Darr Shannon is a ranching steward from Hidalgo County. She was raised on a ranch with such water scarcity her father insisted on only weekly baths. Darr remembers how she and her sister would sneak into the kitchen late at night and wash their hair during their high school days. Peer pressure outweighed the ongoing battle to pump enough water on the ranch.
Mrs. Shannon left home soon after high school thinking there was much more to life than the ranch. She lived and worked for years in places like Washington, D.C. It was along the way she learned the quality of life on the ranch far outweighed the heartaches. Today, Darr and her husband are the owners of that same multigenerational family ranch. She has a fuel service business and she is a member of her County Commission. That commission is immensely dedicated to the preservation of local governance. It has led an effort to unite constitutional minded county governing bodies and they have formed the Southwestern County Commission Alliance.
Joe Delk’s family arrived in Grant County, New Mexico in 1878. One week ago, he buried his mother, Gertrude Twiss Delk, on their family ranch under the Kneeling Nun at Santa Rita. Mrs. Delk, 87 at the time of death, had recently and matter-of-factly killed a rattlesnake just off her porch the same way she would have done it 65 years ago.
Mr. Delk has become one of the new era constitutionalists of the West. His vision of recognizing conservation districts as the remaining outpost for direct contact with government to the land may not be unique, but it is timely, counter current, and inspirational.
Joe’s foundational commitment to the preservation of the offices of county sheriffs and the boards of natural resource districts are looked upon by many as the remaining, primary strengths available to the rural, resource dependent West. No longer can all county commissions be relied upon to recognize and fulfill the basic leadership roles for those people who have duties, responsibilities and investments on these lands.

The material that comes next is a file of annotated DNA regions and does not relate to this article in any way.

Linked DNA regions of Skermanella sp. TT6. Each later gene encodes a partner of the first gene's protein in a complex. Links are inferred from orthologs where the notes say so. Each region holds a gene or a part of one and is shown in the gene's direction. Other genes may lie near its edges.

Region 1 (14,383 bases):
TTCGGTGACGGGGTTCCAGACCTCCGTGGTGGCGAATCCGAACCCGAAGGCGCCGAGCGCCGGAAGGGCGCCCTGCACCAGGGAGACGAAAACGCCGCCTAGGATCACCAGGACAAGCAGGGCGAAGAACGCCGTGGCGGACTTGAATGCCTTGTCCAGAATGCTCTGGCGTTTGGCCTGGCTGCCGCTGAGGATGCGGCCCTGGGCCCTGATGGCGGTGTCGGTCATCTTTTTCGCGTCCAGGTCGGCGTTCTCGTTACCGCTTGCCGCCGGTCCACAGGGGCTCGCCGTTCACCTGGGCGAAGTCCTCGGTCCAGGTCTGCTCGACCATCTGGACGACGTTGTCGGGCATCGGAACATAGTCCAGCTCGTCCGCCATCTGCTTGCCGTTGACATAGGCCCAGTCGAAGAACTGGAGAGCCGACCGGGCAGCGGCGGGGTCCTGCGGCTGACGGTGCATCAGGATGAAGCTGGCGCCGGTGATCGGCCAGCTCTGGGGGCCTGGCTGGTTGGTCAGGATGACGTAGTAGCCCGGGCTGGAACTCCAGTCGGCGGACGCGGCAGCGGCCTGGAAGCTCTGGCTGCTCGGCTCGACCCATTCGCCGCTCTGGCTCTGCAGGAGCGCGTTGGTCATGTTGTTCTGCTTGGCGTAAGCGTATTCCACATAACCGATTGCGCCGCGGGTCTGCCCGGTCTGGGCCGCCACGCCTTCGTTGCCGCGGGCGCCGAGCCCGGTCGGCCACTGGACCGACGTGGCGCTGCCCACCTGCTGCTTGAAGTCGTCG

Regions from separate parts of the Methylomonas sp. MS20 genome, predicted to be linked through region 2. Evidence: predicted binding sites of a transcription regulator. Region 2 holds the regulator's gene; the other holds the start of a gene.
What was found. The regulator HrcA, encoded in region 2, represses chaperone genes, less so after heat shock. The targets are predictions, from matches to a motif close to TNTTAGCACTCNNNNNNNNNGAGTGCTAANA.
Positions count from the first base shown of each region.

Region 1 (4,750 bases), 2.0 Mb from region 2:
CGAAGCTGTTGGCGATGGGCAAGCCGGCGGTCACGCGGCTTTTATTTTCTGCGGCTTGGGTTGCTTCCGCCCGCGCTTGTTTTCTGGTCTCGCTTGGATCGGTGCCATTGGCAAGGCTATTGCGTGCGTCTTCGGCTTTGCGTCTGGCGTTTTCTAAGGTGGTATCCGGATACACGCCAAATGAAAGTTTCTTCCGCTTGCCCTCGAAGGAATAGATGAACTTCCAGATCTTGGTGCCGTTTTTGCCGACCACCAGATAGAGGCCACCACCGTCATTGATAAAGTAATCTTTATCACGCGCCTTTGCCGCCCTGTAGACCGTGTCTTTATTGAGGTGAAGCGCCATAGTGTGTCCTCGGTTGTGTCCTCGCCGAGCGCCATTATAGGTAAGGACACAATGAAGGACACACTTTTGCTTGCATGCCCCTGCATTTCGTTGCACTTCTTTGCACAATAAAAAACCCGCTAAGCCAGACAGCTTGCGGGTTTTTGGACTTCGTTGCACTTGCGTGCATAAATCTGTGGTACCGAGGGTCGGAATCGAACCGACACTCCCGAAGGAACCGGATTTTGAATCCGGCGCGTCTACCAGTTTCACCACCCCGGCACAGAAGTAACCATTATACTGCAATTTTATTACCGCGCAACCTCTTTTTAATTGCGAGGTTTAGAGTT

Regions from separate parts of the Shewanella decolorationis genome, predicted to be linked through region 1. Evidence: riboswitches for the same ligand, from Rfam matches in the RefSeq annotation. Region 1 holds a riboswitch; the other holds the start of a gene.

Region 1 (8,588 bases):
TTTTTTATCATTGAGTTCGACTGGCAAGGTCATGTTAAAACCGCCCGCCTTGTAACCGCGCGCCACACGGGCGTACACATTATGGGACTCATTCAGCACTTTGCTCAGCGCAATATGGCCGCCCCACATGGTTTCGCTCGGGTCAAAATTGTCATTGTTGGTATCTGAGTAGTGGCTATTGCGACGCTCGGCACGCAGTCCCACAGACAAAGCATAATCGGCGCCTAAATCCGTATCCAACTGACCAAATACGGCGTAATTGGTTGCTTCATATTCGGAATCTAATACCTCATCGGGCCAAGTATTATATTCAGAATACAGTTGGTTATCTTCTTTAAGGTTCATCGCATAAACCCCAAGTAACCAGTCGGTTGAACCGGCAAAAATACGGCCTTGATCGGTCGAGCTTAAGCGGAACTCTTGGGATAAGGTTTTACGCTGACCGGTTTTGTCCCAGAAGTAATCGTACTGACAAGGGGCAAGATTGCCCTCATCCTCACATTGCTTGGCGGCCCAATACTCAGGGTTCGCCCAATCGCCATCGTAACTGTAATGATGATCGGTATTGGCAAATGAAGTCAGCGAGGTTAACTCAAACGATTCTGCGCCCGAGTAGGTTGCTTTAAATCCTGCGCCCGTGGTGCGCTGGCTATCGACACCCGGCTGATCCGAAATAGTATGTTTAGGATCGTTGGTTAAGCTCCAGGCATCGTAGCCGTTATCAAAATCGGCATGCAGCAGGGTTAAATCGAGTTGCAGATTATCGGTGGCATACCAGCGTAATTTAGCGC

The Common theme
The West is the continued scene of the grandest expropriation of constitutional promise in the history of the United States. There is no way to argue the correctness of the inequality of federal dominion of land ownership that exists here. Government owns over 60% of the land west of the 100th Meridian (excluding Hawaii) as compared to less than 10% of those lands east of that demarcation. Pick any measure of logic and attempt to defend the egregious prejudice explicit in the outcome.
The cattle industry is migrating eastward to private lands. Shattered local communities lie in the wake. The timber business is migrating eastward to private lands. Shattered local communities lie in the wake. The oil business is migrating to private lands, period.
Farm land attrition in the absence of residential growth alternatives has been accelerated in the western sea of federal dominion. Infrastructure has become highest cost because of the limitation of growth into safer and less cost alternatives of federal holdings surrounding existing municipalities. Long term extractive industry strategies are largely stagnant. Personal property tax bases are struggling.
Just to reach par with average national student expenditures, the State of Utah believes its shortfall in educational funding is now over $2 billion annually. The harvest of those funds is predicated on tax sourcing that is strangled as a direct result of the federal dominion of ownership.
These issues and the people on this panel are the victims of the fourth Legion … the outgrowth of the land dominion debacle … the new fourth pillar of government ... the environmental cartels.